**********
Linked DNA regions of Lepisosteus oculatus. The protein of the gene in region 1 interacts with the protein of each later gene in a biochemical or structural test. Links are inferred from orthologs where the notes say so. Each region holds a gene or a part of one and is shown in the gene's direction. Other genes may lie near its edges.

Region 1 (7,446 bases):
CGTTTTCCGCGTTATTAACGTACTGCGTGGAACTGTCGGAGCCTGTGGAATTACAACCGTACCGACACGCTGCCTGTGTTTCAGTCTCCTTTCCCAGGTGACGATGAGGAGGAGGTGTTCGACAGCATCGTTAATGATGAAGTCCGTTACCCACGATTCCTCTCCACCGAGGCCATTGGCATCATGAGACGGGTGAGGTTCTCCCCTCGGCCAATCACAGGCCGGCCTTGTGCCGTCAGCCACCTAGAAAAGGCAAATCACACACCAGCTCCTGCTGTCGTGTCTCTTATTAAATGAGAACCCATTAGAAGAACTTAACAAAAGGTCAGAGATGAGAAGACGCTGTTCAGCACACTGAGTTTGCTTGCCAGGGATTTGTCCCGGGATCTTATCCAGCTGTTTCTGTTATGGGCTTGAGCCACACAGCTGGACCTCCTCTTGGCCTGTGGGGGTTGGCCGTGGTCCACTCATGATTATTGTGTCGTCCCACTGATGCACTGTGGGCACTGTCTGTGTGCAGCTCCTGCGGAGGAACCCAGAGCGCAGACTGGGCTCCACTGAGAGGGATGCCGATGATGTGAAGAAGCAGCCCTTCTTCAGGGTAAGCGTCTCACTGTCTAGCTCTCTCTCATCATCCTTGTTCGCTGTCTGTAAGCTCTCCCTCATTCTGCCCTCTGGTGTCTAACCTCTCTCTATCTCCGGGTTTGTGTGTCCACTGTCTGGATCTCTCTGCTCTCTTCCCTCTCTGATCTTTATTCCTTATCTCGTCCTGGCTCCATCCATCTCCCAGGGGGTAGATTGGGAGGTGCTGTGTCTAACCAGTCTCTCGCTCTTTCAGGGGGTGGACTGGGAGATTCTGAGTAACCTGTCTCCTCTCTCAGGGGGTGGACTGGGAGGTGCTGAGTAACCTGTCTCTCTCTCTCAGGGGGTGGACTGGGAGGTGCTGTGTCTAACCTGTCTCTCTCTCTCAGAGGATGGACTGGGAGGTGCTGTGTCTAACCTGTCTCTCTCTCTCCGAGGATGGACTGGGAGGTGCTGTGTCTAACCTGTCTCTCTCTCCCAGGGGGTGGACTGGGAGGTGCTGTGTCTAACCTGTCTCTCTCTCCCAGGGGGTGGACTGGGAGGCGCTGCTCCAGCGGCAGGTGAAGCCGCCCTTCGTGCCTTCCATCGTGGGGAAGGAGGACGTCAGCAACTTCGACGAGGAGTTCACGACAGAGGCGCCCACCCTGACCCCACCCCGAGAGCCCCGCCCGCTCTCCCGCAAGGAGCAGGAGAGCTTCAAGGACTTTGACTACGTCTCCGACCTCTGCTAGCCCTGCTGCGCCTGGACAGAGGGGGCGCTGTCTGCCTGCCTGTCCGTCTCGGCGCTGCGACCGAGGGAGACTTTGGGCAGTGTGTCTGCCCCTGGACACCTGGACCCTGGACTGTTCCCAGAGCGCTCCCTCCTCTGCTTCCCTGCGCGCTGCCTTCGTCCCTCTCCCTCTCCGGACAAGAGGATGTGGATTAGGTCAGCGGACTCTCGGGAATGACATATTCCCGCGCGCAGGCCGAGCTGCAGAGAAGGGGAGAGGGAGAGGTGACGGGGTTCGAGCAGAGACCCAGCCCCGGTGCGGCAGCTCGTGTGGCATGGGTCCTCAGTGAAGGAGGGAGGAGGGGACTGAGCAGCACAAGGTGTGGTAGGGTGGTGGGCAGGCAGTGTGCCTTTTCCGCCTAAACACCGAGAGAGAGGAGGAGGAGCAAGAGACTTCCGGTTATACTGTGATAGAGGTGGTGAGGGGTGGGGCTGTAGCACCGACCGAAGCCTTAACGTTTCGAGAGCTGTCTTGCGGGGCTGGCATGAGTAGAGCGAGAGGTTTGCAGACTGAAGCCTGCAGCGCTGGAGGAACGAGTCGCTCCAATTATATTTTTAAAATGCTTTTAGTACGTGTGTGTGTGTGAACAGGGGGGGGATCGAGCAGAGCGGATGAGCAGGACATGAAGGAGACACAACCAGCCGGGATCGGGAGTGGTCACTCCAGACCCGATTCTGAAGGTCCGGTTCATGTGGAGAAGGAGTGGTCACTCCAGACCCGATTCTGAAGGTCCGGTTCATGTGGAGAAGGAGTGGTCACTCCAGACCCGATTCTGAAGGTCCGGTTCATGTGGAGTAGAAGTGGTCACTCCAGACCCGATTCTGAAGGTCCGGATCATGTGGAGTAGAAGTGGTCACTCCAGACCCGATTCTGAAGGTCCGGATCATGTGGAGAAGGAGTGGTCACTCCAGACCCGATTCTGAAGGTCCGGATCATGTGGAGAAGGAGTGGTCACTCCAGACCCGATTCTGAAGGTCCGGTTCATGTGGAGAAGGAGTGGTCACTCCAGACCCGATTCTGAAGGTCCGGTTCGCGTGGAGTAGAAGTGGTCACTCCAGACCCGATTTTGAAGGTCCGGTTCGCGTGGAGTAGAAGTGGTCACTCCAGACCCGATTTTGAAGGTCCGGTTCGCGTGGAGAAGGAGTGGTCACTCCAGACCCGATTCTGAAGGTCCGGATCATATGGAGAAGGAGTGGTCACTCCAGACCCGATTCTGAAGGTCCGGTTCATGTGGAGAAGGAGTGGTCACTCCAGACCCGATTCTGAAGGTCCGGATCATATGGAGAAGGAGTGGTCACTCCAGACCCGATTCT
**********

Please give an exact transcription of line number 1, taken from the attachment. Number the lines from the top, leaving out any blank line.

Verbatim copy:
Linked DNA regions of Lepisosteus oculatus. The protein of the gene in region 1 interacts with the protein of each later gene in a biochemical or structural test. Links are inferred from orthologs where the notes say so. Each region holds a gene or a part of one and is shown in the gene's direction. Other genes may lie near its edges.